8. The film of claim 1 wherein said hexacoordination complex compound is represented by the following Structure I: [ML6]n (I) wherein M is a Group 8 polyvalent transition metal ion, L represents six coordination complex ligands that can be the same or different provided that at least four of the ligands are anionic ligands and at least one of said ligands is more electronegative than any halide ligand, and n is −2, −3, or −4.

9. The film of claim 8 wherein n is −3 or −4.

10. The film of claim 8 wherein M is Fe+2, Ru+2, Os+2, Co+3, Rh+3, Ir+3, Pd+3, or Pt+4.

11. The film of claim 8 wherein M is Ru+2.

12. The film of claim 8 wherein at least three of L are cyanide ions.

13. The film of claim 1 wherein said silver halide emulsion layer on said second major support surface comprises predominantly tabular silver halide grains.

14. The film of claim 1 wherein an antihalation layer is disposed on said second major support surface.

15. The film of claim 1 further comprising a protective overcoat disposed over said hydrophilic layers on each side of said support.

16. The film of claim 1 wherein the amount polymer vehicle on each side of its support in a total amount of from about 30 to about 40 mg/dm2 and a level of silver on each side of from about 10 to about 45 mg/dm2.

17. A silver halide film comprising a support that has first and second major surfaces and that is capable of transmitting X-radiation, said radiographic silver halide film having disposed on said first major support surface, one or more hydrophilic colloid layers including at least one silver halide emulsion layer, and on said second major support surface, one or more hydrophilic colloid layers including at least one silver halide emulsion layer, at least one of said silver halide emulsion layers on said first major support surface comprising cubic silver halide grains that have the same composition, which cubic grains are doped with a ruthenium hexacyanide complex compound within the innermost 75 to 80% of said cubic grains from the grain center, said ruthenium hexacyanide complex compound being present in an amount of from about 1×10−5 to about 5×10−4 mole per mole of silver in said emulsion layer, said film further comprising a protective overcoat on both sides of said support disposed over all of said silver halide emulsion layers.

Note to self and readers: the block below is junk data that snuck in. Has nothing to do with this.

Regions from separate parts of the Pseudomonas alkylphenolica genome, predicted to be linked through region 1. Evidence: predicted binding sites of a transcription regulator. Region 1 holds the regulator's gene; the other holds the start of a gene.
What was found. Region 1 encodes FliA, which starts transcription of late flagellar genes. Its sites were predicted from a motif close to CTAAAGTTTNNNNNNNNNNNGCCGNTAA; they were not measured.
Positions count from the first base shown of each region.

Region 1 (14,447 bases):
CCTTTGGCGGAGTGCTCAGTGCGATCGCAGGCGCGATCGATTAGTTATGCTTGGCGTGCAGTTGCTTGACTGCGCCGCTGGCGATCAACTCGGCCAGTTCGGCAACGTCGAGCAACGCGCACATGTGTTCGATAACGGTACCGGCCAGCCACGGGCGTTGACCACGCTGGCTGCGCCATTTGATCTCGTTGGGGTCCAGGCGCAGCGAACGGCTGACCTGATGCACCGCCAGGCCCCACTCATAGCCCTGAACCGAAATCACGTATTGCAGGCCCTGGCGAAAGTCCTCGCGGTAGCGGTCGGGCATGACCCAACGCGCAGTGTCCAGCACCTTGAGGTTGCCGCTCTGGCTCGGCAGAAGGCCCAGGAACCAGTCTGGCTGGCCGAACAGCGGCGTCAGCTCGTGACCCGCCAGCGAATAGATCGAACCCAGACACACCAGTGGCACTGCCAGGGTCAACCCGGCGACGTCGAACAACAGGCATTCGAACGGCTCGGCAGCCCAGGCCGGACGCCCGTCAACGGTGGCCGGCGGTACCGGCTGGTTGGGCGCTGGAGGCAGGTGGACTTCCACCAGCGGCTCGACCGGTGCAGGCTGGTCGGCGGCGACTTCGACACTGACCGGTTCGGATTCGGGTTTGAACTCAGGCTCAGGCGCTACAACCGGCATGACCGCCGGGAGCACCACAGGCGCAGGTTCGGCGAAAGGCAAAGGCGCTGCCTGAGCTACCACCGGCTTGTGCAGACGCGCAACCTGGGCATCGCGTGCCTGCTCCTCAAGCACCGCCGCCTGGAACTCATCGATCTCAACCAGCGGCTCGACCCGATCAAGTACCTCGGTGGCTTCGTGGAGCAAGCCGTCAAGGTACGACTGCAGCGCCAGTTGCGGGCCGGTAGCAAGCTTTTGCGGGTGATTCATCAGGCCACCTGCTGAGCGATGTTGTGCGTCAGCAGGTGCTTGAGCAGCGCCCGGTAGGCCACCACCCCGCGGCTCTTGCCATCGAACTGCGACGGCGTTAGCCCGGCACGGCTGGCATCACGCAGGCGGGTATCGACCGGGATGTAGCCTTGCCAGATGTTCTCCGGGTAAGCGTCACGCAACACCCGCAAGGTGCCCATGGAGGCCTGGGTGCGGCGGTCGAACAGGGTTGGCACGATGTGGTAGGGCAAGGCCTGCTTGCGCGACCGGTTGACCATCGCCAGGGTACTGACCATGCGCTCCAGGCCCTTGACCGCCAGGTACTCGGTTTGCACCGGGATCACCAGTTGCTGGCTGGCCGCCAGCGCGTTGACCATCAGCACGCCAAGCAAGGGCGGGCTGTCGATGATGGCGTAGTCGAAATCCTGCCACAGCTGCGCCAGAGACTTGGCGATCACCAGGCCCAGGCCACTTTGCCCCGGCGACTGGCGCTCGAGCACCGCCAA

18. A radiographic imaging assembly comprising the radiographic silver halide film of claim 1 that is arranged in association with a fluorescent intensifying screen.

19. The radiographic imaging assembly of claim 18 comprising a single fluorescent intensifying screen.

20. A method of providing a black-and-white image comprising exposing the radiographic silver halide film of claim 1 and processing it, sequentially, with a black-and-white developing composition and a fixing composition, the processing being carried out within 90 seconds, dry-to-dry.

Description:

RELATED APPLICATION

[0001] This is a Continuation-in-part of U.S. Ser. No. 10/299,936 filed Nov. 19, 2002 by Adin, Beal, Dickerson, and Gingello.